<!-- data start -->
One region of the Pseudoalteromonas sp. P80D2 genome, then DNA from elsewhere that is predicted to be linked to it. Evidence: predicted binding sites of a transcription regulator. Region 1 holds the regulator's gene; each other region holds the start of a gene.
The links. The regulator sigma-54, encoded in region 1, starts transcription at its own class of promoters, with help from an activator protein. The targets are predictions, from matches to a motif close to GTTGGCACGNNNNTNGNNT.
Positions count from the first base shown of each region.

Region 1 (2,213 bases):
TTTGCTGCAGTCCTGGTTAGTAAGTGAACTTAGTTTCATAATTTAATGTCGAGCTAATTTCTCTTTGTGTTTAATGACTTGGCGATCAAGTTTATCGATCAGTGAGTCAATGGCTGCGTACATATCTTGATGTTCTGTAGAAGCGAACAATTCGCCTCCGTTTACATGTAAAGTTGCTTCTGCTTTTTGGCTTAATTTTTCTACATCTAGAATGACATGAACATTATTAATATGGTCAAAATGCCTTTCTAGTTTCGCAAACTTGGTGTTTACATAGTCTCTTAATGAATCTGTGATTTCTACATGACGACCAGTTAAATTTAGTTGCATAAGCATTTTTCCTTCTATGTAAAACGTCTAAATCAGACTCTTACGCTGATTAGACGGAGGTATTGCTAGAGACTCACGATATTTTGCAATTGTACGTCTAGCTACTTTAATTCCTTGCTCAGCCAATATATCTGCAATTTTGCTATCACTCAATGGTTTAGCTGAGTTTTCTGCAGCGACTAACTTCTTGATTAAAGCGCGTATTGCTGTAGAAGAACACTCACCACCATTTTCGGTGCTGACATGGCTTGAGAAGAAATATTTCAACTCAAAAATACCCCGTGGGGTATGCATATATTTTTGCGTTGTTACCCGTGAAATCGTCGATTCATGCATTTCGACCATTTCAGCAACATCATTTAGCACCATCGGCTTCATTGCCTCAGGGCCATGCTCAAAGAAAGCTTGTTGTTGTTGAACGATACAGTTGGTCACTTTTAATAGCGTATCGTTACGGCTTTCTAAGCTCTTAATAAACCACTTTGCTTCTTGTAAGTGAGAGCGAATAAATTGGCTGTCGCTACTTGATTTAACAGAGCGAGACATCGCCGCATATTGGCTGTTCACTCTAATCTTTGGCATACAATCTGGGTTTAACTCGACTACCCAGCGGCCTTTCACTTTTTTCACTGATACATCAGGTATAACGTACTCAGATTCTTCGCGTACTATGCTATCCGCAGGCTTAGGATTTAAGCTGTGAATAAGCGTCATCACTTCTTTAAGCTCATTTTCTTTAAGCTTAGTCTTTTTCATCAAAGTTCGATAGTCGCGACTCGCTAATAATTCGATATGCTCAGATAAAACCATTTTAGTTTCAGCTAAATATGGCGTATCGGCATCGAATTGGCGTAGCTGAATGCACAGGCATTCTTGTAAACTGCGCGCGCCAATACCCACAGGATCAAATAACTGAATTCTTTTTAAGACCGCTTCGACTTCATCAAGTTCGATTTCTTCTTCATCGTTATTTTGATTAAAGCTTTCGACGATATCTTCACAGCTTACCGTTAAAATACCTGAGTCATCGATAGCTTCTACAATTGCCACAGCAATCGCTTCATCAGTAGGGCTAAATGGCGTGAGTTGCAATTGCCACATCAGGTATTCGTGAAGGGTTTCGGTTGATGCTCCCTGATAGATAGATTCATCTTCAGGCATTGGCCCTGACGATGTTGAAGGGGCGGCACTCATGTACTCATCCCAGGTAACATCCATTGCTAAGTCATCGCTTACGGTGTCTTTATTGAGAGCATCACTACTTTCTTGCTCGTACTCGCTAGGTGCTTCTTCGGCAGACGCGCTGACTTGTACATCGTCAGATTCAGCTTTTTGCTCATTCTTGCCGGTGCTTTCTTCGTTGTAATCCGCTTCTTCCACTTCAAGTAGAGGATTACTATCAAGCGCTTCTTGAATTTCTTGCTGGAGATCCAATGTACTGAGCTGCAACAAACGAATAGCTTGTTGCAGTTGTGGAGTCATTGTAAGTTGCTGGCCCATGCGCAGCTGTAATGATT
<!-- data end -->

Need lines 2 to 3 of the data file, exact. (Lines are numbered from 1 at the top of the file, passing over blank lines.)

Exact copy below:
The links. The regulator sigma-54, encoded in region 1, starts transcription at its own class of promoters, with help from an activator protein. The targets are predictions, from matches to a motif close to GTTGGCACGNNNNTNGNNT.
Positions count from the first base shown of each region.